Master Plan Project

3.0 Purpose of the Master Plan

The College’s objective is to develop a comprehensive master plan that covers selected aspects of site and facility planning for the next ten years. The plan will support the following:

3.1 Board Approval and Fund Raising

Requests for capital projects public and private funding must be based on a comprehensive master plan for the institution. The College will use the master plan in its fundraising activities. The document that is produced for the master plan is to be aligned with the College’s strategic plan, and requires approval by the Board of Governors for Higher Education before it is finalized.

3.2 Guide for Future Site Development

The process should identify locations of future site development, including buildings, parking facilities, green space, roads, and additional outdoor athletic facilities. The Plan should identify those portions of the site, if any, which have limited value to the College.

3.3 Facilities Utilization, Scheduling and Priority Setting

The College needs an analysis of classroom capacity and utilization, building usage, building systems, code compliance, and traffic circulation. Its primary goals are to:

  • classify and prioritize deficient conditions and associated corrective actions for all buildings
  • secure the highest and best use of land and facilities
  • produce a comprehensive plan for present and future utilization
  • create a coordinated plan for new construction, renovation and upgrades, which reflects new and current uses as identified in the 2010-2015 strategic plan.
  • unify the appearance of buildings on campus to create a harmonious environment
  • create a more attractive and welcoming campus that in itself demonstrates the College’s commitment to quality student life.


4.1 Campus Identity

At the request of President Carriuolo, a Branding Committee was formed to help redefine an image for the College. The committee’s first charge was to develop a premise for tagline suggestions, using all in-house resources so as not to incur the expense and time it would take to engage an outside marketing firm. The committee met four times and focused on the various constituencies who might be influenced by the use of a RIC tagline. Constituencies included prospective students and their parents, alumni and donors, the campus community, and the community at large.

To further the committee’s quest, it was decided that it would be useful to gather ideas and suggestions from the campus community and alumni. For this purpose, a dedicated email account was established ( and solicited tagline ideas from faculty and staff. A total of 150 tagline suggestions were received from the email account and other submitted suggestions. After careful review and examination, the Branding Committee presented six suggestions to the President’s Executive Council who then selected the winning line Pending College Council Approval on March 20.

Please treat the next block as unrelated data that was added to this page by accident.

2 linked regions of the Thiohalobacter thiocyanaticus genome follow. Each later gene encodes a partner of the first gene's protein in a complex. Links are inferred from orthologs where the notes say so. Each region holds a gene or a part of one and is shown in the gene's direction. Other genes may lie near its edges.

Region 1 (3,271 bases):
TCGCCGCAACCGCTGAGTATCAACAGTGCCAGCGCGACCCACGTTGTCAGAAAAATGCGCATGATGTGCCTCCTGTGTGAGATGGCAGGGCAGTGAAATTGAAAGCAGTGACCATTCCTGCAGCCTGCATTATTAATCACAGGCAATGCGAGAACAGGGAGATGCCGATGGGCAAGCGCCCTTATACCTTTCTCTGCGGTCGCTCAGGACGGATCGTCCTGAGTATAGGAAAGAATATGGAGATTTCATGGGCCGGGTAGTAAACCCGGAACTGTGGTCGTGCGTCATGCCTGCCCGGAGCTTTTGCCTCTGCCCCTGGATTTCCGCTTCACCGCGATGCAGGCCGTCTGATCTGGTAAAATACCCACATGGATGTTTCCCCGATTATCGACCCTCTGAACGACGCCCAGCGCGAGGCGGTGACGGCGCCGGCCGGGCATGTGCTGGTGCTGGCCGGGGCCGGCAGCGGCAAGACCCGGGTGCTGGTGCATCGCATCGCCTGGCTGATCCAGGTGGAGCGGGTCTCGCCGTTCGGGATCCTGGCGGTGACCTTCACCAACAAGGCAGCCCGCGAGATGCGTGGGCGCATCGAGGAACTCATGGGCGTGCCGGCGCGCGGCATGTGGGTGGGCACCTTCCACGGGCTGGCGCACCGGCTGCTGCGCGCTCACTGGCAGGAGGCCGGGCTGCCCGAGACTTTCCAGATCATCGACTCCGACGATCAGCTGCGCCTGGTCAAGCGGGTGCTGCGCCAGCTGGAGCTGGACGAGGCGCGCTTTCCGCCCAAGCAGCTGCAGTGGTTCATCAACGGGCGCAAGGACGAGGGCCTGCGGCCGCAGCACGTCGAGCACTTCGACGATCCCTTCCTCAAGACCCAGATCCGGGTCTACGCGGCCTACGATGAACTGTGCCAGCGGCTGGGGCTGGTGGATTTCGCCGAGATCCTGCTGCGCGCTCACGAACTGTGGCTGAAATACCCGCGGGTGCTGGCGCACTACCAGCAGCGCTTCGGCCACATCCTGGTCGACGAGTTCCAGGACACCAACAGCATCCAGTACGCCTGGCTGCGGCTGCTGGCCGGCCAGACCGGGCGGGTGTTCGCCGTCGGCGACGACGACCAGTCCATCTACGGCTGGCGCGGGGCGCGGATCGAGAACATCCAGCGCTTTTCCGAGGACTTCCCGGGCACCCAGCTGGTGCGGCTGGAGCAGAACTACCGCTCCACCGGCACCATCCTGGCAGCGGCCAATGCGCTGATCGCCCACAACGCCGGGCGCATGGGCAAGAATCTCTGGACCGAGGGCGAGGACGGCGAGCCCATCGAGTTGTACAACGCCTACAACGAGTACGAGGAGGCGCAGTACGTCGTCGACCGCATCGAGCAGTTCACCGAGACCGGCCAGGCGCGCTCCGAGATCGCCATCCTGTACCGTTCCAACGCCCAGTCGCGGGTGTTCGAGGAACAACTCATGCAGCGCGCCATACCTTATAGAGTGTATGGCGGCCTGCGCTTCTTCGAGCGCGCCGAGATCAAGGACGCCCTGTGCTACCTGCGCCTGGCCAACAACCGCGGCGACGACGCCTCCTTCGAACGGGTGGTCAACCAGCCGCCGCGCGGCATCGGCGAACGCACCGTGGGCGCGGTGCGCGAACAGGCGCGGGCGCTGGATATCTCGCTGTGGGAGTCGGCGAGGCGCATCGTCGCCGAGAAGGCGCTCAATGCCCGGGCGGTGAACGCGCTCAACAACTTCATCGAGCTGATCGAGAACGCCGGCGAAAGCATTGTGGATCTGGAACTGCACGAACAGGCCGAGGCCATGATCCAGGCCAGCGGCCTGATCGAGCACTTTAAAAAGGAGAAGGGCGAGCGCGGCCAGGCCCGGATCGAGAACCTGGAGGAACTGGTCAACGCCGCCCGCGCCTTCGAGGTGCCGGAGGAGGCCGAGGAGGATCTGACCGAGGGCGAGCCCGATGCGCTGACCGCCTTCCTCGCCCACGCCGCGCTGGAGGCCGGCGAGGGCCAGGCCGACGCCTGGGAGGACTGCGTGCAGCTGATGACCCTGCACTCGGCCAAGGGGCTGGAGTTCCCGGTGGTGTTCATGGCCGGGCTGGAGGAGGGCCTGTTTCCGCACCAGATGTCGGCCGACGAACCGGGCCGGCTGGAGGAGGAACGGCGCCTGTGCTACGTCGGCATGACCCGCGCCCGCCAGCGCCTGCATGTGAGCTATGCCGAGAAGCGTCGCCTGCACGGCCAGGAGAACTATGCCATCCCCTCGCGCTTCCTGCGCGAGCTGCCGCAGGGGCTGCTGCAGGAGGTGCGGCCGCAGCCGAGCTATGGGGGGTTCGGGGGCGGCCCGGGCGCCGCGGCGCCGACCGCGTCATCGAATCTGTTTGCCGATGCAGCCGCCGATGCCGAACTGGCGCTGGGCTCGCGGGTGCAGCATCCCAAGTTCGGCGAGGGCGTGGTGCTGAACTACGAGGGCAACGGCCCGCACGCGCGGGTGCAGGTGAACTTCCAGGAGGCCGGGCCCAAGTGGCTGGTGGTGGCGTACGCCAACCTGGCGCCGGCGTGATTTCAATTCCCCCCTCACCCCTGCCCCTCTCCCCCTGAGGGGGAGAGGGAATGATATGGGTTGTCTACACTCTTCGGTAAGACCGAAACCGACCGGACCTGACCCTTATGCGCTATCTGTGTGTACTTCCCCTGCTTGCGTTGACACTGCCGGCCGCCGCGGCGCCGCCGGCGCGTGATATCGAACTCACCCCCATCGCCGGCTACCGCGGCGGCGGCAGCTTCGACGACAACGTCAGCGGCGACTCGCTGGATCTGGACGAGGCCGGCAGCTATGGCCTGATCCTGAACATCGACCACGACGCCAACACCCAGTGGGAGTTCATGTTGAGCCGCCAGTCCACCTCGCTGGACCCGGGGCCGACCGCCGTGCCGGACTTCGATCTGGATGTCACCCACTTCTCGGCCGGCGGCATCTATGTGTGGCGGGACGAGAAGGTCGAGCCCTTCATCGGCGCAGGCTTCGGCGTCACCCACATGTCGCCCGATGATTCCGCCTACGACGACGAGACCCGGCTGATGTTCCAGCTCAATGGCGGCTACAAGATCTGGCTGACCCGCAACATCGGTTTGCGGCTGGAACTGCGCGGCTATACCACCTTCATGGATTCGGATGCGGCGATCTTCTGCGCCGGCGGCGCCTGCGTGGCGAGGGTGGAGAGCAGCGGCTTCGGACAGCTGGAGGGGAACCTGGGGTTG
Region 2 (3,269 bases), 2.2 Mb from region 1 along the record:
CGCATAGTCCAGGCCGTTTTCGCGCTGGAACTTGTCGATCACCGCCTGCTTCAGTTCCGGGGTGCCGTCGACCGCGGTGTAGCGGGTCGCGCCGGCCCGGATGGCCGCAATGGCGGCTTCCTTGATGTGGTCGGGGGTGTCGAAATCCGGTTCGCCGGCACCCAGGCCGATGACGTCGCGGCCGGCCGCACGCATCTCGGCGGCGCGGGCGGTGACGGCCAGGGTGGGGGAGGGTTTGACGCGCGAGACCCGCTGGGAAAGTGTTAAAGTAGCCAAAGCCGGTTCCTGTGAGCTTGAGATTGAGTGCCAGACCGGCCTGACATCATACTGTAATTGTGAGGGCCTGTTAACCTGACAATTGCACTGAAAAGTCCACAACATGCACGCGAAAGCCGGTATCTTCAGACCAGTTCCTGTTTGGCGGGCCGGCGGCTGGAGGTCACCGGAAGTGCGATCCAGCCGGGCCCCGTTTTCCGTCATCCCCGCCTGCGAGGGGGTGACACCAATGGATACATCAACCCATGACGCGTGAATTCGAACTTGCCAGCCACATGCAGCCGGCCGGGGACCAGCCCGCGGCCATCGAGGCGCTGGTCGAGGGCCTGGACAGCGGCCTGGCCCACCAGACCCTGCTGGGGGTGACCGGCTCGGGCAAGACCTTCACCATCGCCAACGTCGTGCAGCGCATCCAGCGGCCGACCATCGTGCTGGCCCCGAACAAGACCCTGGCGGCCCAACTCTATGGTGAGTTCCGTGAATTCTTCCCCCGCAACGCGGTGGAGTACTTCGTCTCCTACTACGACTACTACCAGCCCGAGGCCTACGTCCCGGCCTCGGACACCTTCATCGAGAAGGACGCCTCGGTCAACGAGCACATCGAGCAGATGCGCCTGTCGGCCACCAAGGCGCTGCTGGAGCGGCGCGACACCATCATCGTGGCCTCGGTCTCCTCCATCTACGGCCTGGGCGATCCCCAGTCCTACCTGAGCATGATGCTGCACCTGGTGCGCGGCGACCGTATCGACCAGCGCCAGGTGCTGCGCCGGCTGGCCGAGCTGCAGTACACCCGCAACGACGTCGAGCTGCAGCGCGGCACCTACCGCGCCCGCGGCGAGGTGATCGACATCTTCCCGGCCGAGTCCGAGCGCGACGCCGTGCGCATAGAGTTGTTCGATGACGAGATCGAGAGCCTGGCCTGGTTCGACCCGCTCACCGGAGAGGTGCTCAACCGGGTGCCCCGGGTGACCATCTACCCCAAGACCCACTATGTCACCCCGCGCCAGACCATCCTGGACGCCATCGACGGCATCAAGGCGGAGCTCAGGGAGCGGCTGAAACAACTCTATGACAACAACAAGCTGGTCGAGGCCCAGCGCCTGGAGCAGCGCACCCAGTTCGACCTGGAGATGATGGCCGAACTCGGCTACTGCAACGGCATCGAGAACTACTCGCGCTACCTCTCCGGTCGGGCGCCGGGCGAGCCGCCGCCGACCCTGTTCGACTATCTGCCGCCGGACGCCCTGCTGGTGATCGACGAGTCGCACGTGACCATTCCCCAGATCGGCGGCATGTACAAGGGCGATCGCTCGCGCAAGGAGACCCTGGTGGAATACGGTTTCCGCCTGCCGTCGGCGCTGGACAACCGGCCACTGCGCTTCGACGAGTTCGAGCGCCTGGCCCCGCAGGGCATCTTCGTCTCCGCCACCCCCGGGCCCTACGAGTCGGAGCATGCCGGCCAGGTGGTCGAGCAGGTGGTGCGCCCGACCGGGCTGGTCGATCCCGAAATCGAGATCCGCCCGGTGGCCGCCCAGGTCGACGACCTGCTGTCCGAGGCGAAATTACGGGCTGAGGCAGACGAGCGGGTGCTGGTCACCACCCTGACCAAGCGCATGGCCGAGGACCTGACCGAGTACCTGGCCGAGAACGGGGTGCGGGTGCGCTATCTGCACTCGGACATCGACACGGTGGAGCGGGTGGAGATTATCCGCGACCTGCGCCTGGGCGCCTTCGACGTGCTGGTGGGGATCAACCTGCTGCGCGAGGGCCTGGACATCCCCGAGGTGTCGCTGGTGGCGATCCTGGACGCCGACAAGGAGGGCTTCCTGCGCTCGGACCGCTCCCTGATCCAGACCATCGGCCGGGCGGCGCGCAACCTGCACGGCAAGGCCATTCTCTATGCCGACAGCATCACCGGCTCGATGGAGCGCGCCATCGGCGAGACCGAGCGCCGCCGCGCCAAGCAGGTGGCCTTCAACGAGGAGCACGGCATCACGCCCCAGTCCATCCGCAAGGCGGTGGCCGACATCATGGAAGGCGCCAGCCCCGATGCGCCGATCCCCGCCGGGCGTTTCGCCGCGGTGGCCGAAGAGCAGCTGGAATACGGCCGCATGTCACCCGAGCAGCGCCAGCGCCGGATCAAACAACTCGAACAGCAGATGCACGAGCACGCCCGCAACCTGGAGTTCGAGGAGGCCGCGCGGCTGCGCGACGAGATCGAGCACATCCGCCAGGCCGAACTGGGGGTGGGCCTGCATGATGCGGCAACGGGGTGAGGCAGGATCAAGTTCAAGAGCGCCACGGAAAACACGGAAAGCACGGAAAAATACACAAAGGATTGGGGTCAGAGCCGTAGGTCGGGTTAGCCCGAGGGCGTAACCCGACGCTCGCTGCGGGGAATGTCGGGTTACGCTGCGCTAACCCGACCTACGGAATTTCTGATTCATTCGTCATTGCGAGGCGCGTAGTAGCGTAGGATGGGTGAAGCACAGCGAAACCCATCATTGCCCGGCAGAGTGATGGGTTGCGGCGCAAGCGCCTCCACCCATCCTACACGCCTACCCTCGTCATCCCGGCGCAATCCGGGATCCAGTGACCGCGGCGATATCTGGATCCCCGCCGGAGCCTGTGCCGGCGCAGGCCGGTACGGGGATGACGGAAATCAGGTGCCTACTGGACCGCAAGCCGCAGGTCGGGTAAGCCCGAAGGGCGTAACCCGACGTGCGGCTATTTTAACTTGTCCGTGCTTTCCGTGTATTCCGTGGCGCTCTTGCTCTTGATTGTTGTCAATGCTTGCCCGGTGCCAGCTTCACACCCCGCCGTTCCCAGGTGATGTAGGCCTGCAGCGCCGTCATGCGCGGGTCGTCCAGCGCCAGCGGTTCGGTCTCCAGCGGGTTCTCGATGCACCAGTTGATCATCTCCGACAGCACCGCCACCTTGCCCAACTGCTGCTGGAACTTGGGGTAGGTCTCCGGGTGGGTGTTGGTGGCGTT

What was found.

The Branding Committee’s next assignment is to create a graphic presentation for the tagline, then implement the line into all campus materials and message mediums, before developing a new Public Relations campaign to include the tagline.

4.2 Landscaping and Aesthetics

To create an oasis that is welcoming and reflects the natural beauty of the state, we seek design and aesthetic input that not only pays homage to the rich history of the college, but also unifies building appearances, facilitates a feeling of harmony, promotes a distinctive image reflecting the college and its programming. We want to capture the changes of each season and the distinctive ambiance of the Mount Pleasant/Fruit Hill neighborhoods that surround the campus.

4.3 Pedestrian Circulation

To create perimeter and interior pathways that are safe and easy to maintain in inclement weather yet provides direct passage to each building. Consideration of traffic patterns to separate major vehicle traffic patterns from major pedestrian traffic.

4.4 Vehicular Traffic Patterns

To study traffic patterns and recommend revised roadway design to calm cut through traffic, provide safe crossways for pedestrians and complement the campus aesthetics.

4.5 Parking Needs

To consider building footprints, pedestrian circulation, and vehicular traffic patterns and recommend options for parking improvements.

4.6 Specific Areas of Focus

To conduct a space analysis considering highest and best use of all space particularly underdeveloped, vacant, and underutilized areas, including:

4.6.1 Underdeveloped areas surrounding Buildings 1, 2, 6, and 8

4.6.2 Properties acquired for a third entrance at Hennessey Street and other properties owned by the college located on Fruit Hill Avenue (Buildings 26 -31 and adjacent properties).

4.6.3 Various spaces vacated by Sherlock Center and Financial Aid staff who will move to Buildings 3 and 7 in 2009.

4.6.4 Underutilized spaces as identified in the space analysis.

4.7 New Building Requirements reflecting emerging programming:

4.7.1 Health Care Professions

4.7.2 Visual and Performing Arts

4.7.3 Economic Outreach Programs Building

4.7.4 Technology and Continuing Education

4.7.5 Expansion of on Campus Housing

4.7.6 Student Union Current and Future Programming and Space Needs

4.7.7 Co-Locate Campus Police, the Health Center, and Create a Sub-Station for Providence and North Providence Police

4.7.8 Also see Consolidated Campus Needs List

Page last updated: Thursday, September 22, 2011